dow, Wednesday, 10 August 2022 03:41 (six days ago) link

(I don't know why some people have always blamed the Dead for his drinking himself past being able to perform, and then to death---according to Rolling Stone's obit, he was hitting the bottle pretty hard when he was 13. But maybe they didn't try to help him, or try as hard as they could.)

dow, Wednesday, 10 August 2022 03:46 (six days ago) link

Sorry to sidetrack, carry on please.

dow, Wednesday, 10 August 2022 03:51 (six days ago) link

(I don't know why some people have always blamed the Dead for his drinking himself past being able to perform, and then to death---according to Rolling Stone's obit, he was hitting the bottle pretty hard when he was 13. But maybe they didn't try to help him, or try as hard as they could.)

― dow

i'm deeply personally interested in the praxis of radical communities of the 1960s and their failures - i do see them as forerunners of a lot of the communities i'm involved in today. so when i talk about the failure of the dead family, it's not coming from a place of dismissal, but an appreciation for what they did, and a desire to take what was good from them and improve on what was bad.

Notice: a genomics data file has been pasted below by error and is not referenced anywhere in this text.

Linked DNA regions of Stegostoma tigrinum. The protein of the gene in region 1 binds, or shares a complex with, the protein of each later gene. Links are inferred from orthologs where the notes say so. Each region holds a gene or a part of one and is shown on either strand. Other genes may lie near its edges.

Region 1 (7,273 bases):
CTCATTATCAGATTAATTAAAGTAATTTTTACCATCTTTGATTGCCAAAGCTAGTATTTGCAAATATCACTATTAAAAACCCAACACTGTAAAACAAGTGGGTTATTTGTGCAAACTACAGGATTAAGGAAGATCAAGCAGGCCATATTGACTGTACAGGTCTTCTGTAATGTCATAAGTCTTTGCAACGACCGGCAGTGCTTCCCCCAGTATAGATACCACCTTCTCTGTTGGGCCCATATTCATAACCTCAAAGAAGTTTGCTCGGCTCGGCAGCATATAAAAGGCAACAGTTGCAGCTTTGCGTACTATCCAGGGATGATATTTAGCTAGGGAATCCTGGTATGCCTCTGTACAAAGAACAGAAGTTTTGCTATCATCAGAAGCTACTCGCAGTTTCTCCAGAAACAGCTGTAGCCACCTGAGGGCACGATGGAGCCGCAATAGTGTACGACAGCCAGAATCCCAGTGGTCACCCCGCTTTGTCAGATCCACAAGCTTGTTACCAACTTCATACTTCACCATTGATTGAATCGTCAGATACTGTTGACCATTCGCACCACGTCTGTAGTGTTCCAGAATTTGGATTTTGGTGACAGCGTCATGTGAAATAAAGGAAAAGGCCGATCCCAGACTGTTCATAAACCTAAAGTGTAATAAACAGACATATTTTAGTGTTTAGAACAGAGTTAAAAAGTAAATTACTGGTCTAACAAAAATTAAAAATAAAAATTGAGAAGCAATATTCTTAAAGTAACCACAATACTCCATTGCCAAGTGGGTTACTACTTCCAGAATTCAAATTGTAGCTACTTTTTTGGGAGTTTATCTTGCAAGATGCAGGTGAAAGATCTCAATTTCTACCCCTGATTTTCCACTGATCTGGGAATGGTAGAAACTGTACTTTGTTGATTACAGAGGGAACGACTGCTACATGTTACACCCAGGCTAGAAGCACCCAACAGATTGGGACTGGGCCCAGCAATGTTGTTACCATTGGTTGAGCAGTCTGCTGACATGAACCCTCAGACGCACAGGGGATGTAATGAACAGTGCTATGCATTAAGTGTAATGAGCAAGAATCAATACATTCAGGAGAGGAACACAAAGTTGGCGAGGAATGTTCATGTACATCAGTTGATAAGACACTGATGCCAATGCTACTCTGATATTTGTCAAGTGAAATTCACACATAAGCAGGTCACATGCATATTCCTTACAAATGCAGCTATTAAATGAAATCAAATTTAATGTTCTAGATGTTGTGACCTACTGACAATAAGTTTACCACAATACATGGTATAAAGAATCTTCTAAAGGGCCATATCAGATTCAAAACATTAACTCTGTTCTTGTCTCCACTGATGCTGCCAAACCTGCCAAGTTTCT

my main feeling is that radical outsider communities such as the dead family have a _duty of care_ to one another. normative institutions hate us, despise us, do not care for us as people _within_ societal norms are cared for, and even though we are not _adequately resourced_ when it comes to caring for each other, even though we can and will fail, this does not mean that we do not have a duty of care - to ourselves above all, most of all, but part of self-care, for me, is caring for community, is being there for others in the hope, not the expectation, that they will be there for us.